Characters: Leon, Gaius, Guinevere, Merlin
Warnings/Triggers: Illness, and deaths of background, unnamed townsfolk.
Spoilers: Generalized spoilers for the Series 4 finale and a bit for Gwen and Leon's backstories, which I think is covered in the Coming of Arthur (Series 3 Finale)
Pairings: Background Gwen/Arthur, otherwise gen
Word Count 1540
Summary: When Gaius falls ill to a plague that's hit Camelot, Leon finds himself being forced to play caregiver to the person who's always given the care.
Author's notes: Written for consci_fan_mo, and the prompt 'Gaius, Sir Leon; You really should take more care'. This was written before Series Five started airing here, and it has not yet finished airing, so please forgive any continuity errors.
Leon came quietly into Gaius' chambers, making a small bow to the Queen as she watched over to him. Gaius was asleep on his cot, looking flushed. He looked much worse than the other victims of the illness. It seemed to hit the very young and the very old the hardest.
“I was wondering if you might like a break?” he whispered to Guinevere. “I can sit with him for a few hours. You should try and sleep. He's still in the first stages and that has lasted for days in some people.”
Guinevere smiled at him. “I didn't think the knights of Camelot had nursemaid listed in their duties."
“Neither does the Queen of Camelot, but she has done more than her share,” Leon pointed out.
“She has more experience,” Guinevere said. “Did Arthur send you?” Leon made a non-committal gesture with his head. “I thought so. Are you sure you'll be all right?”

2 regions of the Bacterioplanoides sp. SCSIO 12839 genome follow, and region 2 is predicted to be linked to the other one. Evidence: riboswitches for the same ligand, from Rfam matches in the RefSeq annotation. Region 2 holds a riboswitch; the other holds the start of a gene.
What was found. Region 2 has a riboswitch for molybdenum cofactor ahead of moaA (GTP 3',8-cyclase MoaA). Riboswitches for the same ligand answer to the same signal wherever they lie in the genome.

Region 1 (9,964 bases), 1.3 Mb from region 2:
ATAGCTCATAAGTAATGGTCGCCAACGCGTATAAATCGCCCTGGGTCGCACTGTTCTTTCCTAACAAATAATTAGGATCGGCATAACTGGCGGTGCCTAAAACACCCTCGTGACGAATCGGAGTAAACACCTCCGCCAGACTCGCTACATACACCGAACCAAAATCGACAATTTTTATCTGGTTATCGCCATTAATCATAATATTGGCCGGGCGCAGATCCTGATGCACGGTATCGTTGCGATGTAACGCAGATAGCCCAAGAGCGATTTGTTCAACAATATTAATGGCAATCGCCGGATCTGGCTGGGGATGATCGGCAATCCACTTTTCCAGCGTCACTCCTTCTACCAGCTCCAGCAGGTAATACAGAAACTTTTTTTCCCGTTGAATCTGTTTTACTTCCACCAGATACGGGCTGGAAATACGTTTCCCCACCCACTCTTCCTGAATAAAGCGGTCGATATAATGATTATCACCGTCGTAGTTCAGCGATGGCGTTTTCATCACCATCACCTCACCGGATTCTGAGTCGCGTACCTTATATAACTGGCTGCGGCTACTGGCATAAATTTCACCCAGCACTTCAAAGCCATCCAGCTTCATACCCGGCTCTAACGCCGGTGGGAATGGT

“I had this illness as a child, the last time it came through,” Leon said. “Gaius said it offers me protection against its return. The same as you. I can be of use, and I want to be.”
“I remember that,” Guinevere said. “Your mother brought me meadowsweet and yarrow tea.”
“It tasted awful,” Leon said, making a face at the memory.
“It did!” Guinevere said with a laugh. “But it helped. She was a good woman, your mother.”
Leon bowed his head in acknowledgement. “The king is very anxious,” he said, pointedly.
Guinevere smiled and stood up, making a show of it. She bent down to rearrange Gaius' blankets and then left the room. Leon took a seat in the chair she'd vacated. It wasn't exactly what he had envisioned when he asked the king if there was anything he could do, but he was happy to be of some service. Nearly all of Camelot was ill with the sickness, and every person who was healthy was doing something out of his or her normal purview.
Gaius stirred as the door closed. His eyes opened. He looked confused for a moment, as though he were trying to place Leon and failing. “Evrard?”
Leon shook his head, gently. “Leon, his son,” he corrected.
Gaius seemed to recognize him now. “Yes, of course, you are,” he said, as though it had been Leon who made the mistake. “Why are you in my chambers? Are you ill?”
Leon smiled. “Not me,” he said. “You are. I've come to have you tell me to go away.”
“I'm fine,” Gaius declared, and tried to sit up.